Freedom’s Just Another Word for People Finding Out You’re Useless: A “Dilbert” Book. By Scott Adams. Andrews McMeel. $12.99.
Ice Age: Dawn of the Dinosaurs—The Junior Novel; Buck the Amazing Dino Hunter!; The Movie Storybook; My Three Dads; Sid-napped!; All in the Family; Momma Mix-Up; Made You Look! HarperEntertainment. $5.99 (Novel); $4.99 (Buck; Made); $7.99 (Storybook); $3.99 each (Dads; Sid). HarperTrophy. $3.99 each (Family; Momma).
Some comic-strip characters seem ideally suited to the multi-panel drawings-on-a-page mode. Scott Adams’ Dilbert is a perfect example: it could certainly be turned into an animated cartoon (and has been), but a lot of the fun of the strip resides in observing its relationship to the real business world and then imagining (rather than being told or shown) how the characters sound, move and interact with each other. How does Dilbert’s “hee hee” (at an inappropriate time) actually sound? When Wally betrays an effective employee named Jesus (“pronounced Hay-soos”) in return for 40 shares of stock, and is hit with a “Fzeeet,” what exactly does that sound like? It’s more fun to imagine than to know how the Pointy Haired Boss’s voice sounds when he complains to Wally, “You said I was stealing credit for a good idea, you lying liar!!!” And what about that “foop!” with which Admiral B-tang-B’tang demonstrates the reason his firm is the only “company in the galaxy willing to form a strategic alliance” with Dilbert’s? The latest Dilbert collection – No. 32, if you’re counting – features Dogbert as head of “Deus ex Machina Services”; a guy with “the stink of failure,” which follows him around and rubs off on Dilbert after they shake hands; Wally’s participation in “a program to cure uselessness,” in which the other students are a glass hammer and a bag of nothing; an idea that is “dumber than snake mittens,” created by a guy who asks Dilbert, “What do you have against snake mittens?”; the Dogbert Rumor Control Service (“$10 for each false rumor and $1,000 for any rumor I decide is true”); Dilbert losing his moral compass and therefore being promoted to “vice president of making employees feel miserable and helpless”; and many other instances of utterly absurd events that frequently seem more real than the ones that actually happen in corporations every day. Somehow the three-panel format (eight panels on Sundays) seems absolutely right for Adams’ brand of surreal humor.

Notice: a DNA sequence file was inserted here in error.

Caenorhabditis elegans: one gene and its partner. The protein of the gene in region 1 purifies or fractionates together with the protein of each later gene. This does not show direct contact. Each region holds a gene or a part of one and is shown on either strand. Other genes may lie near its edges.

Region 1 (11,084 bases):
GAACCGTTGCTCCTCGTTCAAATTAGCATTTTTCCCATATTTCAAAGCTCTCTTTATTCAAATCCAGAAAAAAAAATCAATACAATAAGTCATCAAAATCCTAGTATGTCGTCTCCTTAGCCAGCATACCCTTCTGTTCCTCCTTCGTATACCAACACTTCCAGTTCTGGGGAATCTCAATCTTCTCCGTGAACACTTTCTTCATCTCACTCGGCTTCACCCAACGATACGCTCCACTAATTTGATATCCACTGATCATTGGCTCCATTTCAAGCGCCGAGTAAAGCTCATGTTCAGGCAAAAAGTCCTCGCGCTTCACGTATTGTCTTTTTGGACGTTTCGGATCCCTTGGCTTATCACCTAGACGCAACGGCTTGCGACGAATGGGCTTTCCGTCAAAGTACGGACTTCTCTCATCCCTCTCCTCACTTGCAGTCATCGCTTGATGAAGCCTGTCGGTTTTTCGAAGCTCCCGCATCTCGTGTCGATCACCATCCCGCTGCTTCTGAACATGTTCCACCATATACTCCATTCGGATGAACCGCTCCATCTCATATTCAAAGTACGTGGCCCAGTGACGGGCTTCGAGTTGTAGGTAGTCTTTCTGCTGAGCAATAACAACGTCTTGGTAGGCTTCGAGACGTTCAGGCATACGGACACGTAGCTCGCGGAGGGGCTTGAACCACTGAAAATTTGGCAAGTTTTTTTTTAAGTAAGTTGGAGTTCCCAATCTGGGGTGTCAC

But it’s hard to imagine the animated characters of the Ice Age movies being as funny in comic-strip form as they are (intermittently, to be sure) in movies. The latest film in this franchise, Ice Age: Dawn of the Dinosaurs, has predictably spawned a passel of movie tie-in books, and “spawned” seems the right word for a film that is largely about various creatures (mammoths and dinosaurs) having babies. Like other movie tie-ins, these work at the (+++) level for families that want souvenirs of the film because the kids enjoy it so much, but get no rating at all for anyone else. Even with all the stills from the movie, and drawings of the characters, included in these books, it is hard to imagine them enticing kids to see the film. The characters just don’t live very well on the page – unlike Dilbert and his cohorts, the Ice Age denizens are all about motion. The Junior Novel, by Susan Korman, is for the oldest potential fans of the new film, ages 8-12, and includes eight pages of not-exceptionally-interesting movie stills. Buck the Amazing Dino Hunter! by Annie Auerbach – for ages 7-10 – is about a new character in Dawn of the Dinosaurs, a swashbuckling weasel; here, the film stills are rendered in black and white, which makes them less striking. The Movie Storybook, by Layla Rose, although intended for younger kids (ages 3-7), is really the best souvenir item from this film: it is an oversize, full-color volume packed with stills and containing just enough text to explain the rather thin plot. And then, for super-fans of the film, there are various books for preschoolers and kindergartners in which the focus is on only one element of the movie. My Three Dads (by A.J. Wilde) focuses on Mannie the mammoth, Sid the sloth and Diego the sabertooth, while Sid-napped! (by Ray Santos) is about a plot element in which Sid gets carried off by a mother dinosaur. All in the Family and Momma Mix-Up (both by Sierra Harimann) are Level 2 books in the I Can Read! series: both have plenty of pictures and only a few well-chosen, simple words in large type. And Made You Look! (by Nicole Congleton) is a find-the-differences book, with slight alterations of various scenes from the film (and answers in the back). Even for fans of Dawn of the Dinosaurs, the books do lose something in translation from motion picture to still drawings on a page, but kids with happy memories of the movie will have fun recalling their favorite scenes through these souvenirs.